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In another exhibit, Mashpee Wampanoag Indians demonstrate how their inland neighbors maple sugared before the white man arrived. Behind a log exhibit of Native American craftmanship, a young lady heats rocks in an open fire. (No, she's not burning the drum.) The log trough was hollowed by placing glowing coals into the log on the right, charring and hacking it into a holder for a lot of maple sap. Then it was scraped clean. Now, sap is being boiled by putting in hot rocks from the fire. The log would burn in the fire, but even birch-bark bowls can boil water by transferring the hot rocks into their liquid contents. Good idea!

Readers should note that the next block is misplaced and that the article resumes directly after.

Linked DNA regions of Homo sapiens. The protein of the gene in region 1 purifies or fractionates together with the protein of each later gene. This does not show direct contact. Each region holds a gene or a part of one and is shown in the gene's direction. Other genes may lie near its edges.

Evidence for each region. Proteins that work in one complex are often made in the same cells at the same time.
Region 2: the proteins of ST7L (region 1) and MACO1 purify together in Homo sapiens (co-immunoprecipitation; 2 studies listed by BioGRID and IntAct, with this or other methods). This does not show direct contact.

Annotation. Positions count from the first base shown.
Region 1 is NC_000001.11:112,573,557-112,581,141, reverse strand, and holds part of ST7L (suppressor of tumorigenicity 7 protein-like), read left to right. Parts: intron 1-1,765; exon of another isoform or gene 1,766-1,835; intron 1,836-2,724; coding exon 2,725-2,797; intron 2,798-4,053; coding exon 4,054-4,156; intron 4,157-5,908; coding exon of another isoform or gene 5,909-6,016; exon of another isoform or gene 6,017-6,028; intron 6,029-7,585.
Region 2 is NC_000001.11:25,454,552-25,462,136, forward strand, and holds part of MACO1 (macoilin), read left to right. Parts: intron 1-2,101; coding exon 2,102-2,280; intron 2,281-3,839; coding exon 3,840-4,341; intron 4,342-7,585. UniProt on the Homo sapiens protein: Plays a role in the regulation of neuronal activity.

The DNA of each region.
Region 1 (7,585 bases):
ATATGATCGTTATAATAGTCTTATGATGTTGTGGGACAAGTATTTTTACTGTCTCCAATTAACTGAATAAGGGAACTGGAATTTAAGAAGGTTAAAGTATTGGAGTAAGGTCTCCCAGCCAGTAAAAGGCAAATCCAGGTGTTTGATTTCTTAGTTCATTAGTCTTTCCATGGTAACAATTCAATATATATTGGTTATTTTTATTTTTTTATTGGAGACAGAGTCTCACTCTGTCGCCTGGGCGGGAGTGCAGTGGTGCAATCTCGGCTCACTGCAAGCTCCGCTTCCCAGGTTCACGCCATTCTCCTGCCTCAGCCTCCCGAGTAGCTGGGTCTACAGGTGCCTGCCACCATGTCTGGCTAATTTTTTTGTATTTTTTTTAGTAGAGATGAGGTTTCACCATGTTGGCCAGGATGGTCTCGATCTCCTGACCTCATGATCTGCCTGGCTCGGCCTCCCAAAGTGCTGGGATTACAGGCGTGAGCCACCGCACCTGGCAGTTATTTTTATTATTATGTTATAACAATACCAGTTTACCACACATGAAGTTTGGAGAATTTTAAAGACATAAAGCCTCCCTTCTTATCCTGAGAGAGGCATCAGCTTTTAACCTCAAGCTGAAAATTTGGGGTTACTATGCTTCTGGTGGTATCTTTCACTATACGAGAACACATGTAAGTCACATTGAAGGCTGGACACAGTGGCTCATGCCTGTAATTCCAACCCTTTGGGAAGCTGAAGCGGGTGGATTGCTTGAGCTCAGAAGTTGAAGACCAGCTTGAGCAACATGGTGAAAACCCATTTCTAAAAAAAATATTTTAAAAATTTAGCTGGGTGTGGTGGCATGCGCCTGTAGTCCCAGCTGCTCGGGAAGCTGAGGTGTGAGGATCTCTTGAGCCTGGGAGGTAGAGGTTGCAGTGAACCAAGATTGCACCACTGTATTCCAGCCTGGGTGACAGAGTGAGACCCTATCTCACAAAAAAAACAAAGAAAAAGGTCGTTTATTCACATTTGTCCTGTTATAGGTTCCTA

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ExhibitPlus 070303SyrupingIndianStyle In another exhibit, Mashpee Wampanoag Indians demonstrate how their inland neighbors maple sugared before the white man arrived. Behind a log exhibit of Native American craftmanship, a young lady heats rocks in an open fire. (No, she's not burning the drum.) The log trough was hollowed by placing glowing coals into the log on the right, charring and hacking it into a holder for a lot of maple sap. Then it was scraped clean. Now, sap is being boiled by putting in hot rocks from the fire. The log would burn in the fire, but even birch-bark bowls can boil water by transferring the hot rocks into their liquid contents. Good idea!